Andy Warhol had a reputation for poo-pooing love. He often told peers that he wasn’t susceptible to the emotion—and certainly didn’t act on it. At the age of 52, the Pop art king confessed to his biographer that he was still a virgin. (It wasn’t true.)
But a closer look at the artist’s interviews and writing reveals a deep, sincere preoccupation with the concept of love. Warhol spent a lot of time thinking about the emotion and the events that often accompany it, like marriage and sex. He made work about love, too. In 1983, four years before his death, he produced a series of silkscreens succinctly titled “Love.” They show two figures, both radiating with neon auras, in a range of tender embraces. The graphic nudity of earlier projects, like “Sex Parts” (1978)—a veritable portfolio of turgid phalluses—is gone here, replaced by something more tender.
Below, we explore Warhol’s shape-shifting attitudes on love through his own words, drawn from The Philosophy of Andy Warhol (From A to B and Back Again), the artist’s 1975 autobiography-cum-self-help book. Sometimes, his commentary reveals a distaste for dizzying feelings like affection; elsewhere, he speaks reverently about the importance of mutual respect in a romantic relationship. But most often, he ponders the mysteries of devotion and passion, waxing poetic on what makes relationships meaningful, sustainable, and—yes—enduringly steamy.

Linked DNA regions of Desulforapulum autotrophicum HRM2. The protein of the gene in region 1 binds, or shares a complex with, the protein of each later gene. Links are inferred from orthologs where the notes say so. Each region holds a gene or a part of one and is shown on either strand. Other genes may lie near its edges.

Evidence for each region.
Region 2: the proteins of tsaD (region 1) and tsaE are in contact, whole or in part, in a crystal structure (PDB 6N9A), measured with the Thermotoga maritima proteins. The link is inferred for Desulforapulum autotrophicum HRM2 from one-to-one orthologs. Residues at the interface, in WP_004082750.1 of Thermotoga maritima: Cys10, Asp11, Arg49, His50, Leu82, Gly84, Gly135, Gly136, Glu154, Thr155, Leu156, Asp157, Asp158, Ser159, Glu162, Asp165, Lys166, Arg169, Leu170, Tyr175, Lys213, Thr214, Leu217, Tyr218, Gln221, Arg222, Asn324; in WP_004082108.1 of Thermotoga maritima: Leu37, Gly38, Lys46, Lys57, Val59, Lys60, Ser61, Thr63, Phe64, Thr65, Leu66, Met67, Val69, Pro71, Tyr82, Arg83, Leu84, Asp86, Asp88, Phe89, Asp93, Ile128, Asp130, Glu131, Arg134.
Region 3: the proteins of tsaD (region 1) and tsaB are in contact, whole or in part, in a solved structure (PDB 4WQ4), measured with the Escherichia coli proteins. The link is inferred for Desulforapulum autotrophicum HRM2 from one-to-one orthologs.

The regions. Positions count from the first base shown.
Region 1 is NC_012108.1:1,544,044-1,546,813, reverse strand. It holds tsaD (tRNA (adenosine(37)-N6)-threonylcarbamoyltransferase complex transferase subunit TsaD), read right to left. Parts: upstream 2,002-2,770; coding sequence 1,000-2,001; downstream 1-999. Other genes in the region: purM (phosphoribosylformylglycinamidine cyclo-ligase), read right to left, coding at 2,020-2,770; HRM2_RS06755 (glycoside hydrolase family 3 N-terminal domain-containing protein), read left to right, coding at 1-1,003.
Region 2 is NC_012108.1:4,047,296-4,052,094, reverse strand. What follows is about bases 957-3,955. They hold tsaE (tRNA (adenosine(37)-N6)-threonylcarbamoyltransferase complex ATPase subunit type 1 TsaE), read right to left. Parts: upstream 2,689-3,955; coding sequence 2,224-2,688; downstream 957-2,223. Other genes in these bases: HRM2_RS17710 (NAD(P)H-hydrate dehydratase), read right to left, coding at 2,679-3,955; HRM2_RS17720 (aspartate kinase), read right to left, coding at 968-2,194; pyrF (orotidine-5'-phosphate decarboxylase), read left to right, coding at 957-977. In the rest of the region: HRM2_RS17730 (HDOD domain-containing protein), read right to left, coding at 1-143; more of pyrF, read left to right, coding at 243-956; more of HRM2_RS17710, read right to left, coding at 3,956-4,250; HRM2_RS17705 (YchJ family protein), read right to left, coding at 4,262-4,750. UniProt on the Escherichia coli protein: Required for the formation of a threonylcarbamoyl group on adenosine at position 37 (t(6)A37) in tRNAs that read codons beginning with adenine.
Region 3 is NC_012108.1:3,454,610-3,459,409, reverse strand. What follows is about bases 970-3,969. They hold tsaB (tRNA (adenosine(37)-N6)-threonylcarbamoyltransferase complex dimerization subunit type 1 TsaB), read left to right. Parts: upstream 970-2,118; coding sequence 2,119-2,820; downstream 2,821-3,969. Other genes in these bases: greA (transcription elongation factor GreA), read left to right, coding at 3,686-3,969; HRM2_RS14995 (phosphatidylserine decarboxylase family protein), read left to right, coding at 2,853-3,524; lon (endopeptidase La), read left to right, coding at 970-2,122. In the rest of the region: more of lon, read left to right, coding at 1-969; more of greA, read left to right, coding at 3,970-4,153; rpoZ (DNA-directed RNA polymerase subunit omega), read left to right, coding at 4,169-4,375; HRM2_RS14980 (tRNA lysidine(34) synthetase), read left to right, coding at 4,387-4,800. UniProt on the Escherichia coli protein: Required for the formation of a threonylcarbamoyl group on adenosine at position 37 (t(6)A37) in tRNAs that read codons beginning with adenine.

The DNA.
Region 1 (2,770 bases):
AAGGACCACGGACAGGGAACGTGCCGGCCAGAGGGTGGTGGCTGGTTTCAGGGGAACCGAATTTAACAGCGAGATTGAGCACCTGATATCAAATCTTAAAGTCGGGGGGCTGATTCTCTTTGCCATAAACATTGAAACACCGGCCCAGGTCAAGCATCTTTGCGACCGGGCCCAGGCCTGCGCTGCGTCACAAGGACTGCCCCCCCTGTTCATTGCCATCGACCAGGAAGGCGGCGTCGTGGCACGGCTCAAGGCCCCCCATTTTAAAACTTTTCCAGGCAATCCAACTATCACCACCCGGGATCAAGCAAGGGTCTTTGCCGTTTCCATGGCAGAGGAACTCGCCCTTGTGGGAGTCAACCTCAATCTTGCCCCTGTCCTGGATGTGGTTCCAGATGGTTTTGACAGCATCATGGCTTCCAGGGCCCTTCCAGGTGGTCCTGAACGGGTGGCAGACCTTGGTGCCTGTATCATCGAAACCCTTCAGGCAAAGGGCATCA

“People have so many problems with love,” Warhol opined in 1975, “always looking for someone to be their Via Veneto, their soufflé that can’t fall.” In a chapter of The Philosophy of Andy Warhol entitled “Love (Senility),” the artist suggests that early education could alleviate later disappointments related to love and sex. “There should be a course in the first grade on love,” he continued. The imagined class would provide a reality check, teaching children that relationships aren’t all sunshine and roses.
In particular, Warhol hoped the course would remove the façade of perfection that cloaked relationships in the 1960s and ’70s. He’d learned about love through television and movies, only to make the disappointing discovery that on-screen romances bore no resemblance to real life. “In those days, you did learn something about some kind of love from the movies, but it was nothing you could apply with any reasonable results,” he explained. The saccharine relationship between John Gavin and Susan Hayward in the 1961 film Back Street proved particularly frustrating to Warhol: “They kept saying was how wonderful every precious moment they had together was, and so every precious moment was a testimonial to every precious moment.”
Rolling Stones Stones – Love You Live Love You Live (Mick Jagger), 1975
Someone needed to tell the kids what love was really about: constant ups and downs; mercurial chemistry. Warhol believed that movies held the potential to show “how it really is between people and therefore help all the people who don’t understand to know what to do, what some of their options are.”……………
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